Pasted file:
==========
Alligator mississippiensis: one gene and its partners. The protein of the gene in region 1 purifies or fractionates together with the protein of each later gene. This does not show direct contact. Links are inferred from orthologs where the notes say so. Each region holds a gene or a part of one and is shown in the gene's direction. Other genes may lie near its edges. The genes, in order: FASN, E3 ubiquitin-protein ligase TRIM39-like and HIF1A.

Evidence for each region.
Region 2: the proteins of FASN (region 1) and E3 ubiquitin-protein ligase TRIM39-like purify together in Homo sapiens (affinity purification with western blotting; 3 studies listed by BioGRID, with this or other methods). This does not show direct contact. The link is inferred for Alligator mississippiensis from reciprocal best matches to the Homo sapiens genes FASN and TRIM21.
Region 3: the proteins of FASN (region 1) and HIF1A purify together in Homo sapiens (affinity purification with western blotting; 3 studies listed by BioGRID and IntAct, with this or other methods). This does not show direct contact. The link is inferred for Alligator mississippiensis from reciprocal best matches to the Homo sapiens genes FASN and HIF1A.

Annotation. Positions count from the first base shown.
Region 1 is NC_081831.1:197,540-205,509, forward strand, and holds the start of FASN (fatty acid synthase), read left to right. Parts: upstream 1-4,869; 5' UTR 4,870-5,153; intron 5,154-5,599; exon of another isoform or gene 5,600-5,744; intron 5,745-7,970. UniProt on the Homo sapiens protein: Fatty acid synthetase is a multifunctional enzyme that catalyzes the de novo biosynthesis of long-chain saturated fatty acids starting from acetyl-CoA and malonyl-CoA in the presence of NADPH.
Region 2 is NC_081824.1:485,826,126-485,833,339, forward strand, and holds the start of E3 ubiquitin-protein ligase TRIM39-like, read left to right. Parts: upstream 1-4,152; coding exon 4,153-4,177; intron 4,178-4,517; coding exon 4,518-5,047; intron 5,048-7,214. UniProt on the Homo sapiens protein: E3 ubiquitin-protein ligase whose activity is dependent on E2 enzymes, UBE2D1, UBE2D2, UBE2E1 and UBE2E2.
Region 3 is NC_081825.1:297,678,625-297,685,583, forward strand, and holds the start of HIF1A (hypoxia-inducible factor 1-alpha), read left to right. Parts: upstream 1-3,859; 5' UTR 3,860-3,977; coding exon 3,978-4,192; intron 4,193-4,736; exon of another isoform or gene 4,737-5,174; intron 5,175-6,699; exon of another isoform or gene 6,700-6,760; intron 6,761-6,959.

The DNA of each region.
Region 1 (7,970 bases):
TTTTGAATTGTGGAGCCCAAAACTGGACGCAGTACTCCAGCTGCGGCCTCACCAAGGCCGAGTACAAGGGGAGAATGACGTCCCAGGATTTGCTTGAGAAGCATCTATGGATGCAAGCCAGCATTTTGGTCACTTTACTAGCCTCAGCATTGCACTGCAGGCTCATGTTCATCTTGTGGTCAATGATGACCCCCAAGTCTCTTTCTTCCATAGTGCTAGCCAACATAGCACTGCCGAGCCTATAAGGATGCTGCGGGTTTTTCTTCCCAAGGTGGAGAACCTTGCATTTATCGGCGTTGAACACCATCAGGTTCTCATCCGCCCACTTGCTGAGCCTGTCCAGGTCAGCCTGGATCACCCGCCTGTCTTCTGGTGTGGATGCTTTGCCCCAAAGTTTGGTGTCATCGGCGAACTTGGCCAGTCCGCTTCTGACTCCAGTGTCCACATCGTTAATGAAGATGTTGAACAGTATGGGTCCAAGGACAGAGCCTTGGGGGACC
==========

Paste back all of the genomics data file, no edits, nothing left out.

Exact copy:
Alligator mississippiensis: one gene and its partners. The protein of the gene in region 1 purifies or fractionates together with the protein of each later gene. This does not show direct contact. Links are inferred from orthologs where the notes say so. Each region holds a gene or a part of one and is shown in the gene's direction. Other genes may lie near its edges. The genes, in order: FASN, E3 ubiquitin-protein ligase TRIM39-like and HIF1A.

Evidence for each region.
Region 2: the proteins of FASN (region 1) and E3 ubiquitin-protein ligase TRIM39-like purify together in Homo sapiens (affinity purification with western blotting; 3 studies listed by BioGRID, with this or other methods). This does not show direct contact. The link is inferred for Alligator mississippiensis from reciprocal best matches to the Homo sapiens genes FASN and TRIM21.
Region 3: the proteins of FASN (region 1) and HIF1A purify together in Homo sapiens (affinity purification with western blotting; 3 studies listed by BioGRID and IntAct, with this or other methods). This does not show direct contact. The link is inferred for Alligator mississippiensis from reciprocal best matches to the Homo sapiens genes FASN and HIF1A.

Annotation. Positions count from the first base shown.
Region 1 is NC_081831.1:197,540-205,509, forward strand, and holds the start of FASN (fatty acid synthase), read left to right. Parts: upstream 1-4,869; 5' UTR 4,870-5,153; intron 5,154-5,599; exon of another isoform or gene 5,600-5,744; intron 5,745-7,970. UniProt on the Homo sapiens protein: Fatty acid synthetase is a multifunctional enzyme that catalyzes the de novo biosynthesis of long-chain saturated fatty acids starting from acetyl-CoA and malonyl-CoA in the presence of NADPH.
Region 2 is NC_081824.1:485,826,126-485,833,339, forward strand, and holds the start of E3 ubiquitin-protein ligase TRIM39-like, read left to right. Parts: upstream 1-4,152; coding exon 4,153-4,177; intron 4,178-4,517; coding exon 4,518-5,047; intron 5,048-7,214. UniProt on the Homo sapiens protein: E3 ubiquitin-protein ligase whose activity is dependent on E2 enzymes, UBE2D1, UBE2D2, UBE2E1 and UBE2E2.
Region 3 is NC_081825.1:297,678,625-297,685,583, forward strand, and holds the start of HIF1A (hypoxia-inducible factor 1-alpha), read left to right. Parts: upstream 1-3,859; 5' UTR 3,860-3,977; coding exon 3,978-4,192; intron 4,193-4,736; exon of another isoform or gene 4,737-5,174; intron 5,175-6,699; exon of another isoform or gene 6,700-6,760; intron 6,761-6,959.

The DNA of each region.
Region 1 (7,970 bases):
TTTTGAATTGTGGAGCCCAAAACTGGACGCAGTACTCCAGCTGCGGCCTCACCAAGGCCGAGTACAAGGGGAGAATGACGTCCCAGGATTTGCTTGAGAAGCATCTATGGATGCAAGCCAGCATTTTGGTCACTTTACTAGCCTCAGCATTGCACTGCAGGCTCATGTTCATCTTGTGGTCAATGATGACCCCCAAGTCTCTTTCTTCCATAGTGCTAGCCAACATAGCACTGCCGAGCCTATAAGGATGCTGCGGGTTTTTCTTCCCAAGGTGGAGAACCTTGCATTTATCGGCGTTGAACACCATCAGGTTCTCATCCGCCCACTTGCTGAGCCTGTCCAGGTCAGCCTGGATCACCCGCCTGTCTTCTGGTGTGGATGCTTTGCCCCAAAGTTTGGTGTCATCGGCGAACTTGGCCAGTCCGCTTCTGACTCCAGTGTCCACATCGTTAATGAAGATGTTGAACAGTATGGGTCCAAGGACAGAGCCTTGGGGGACC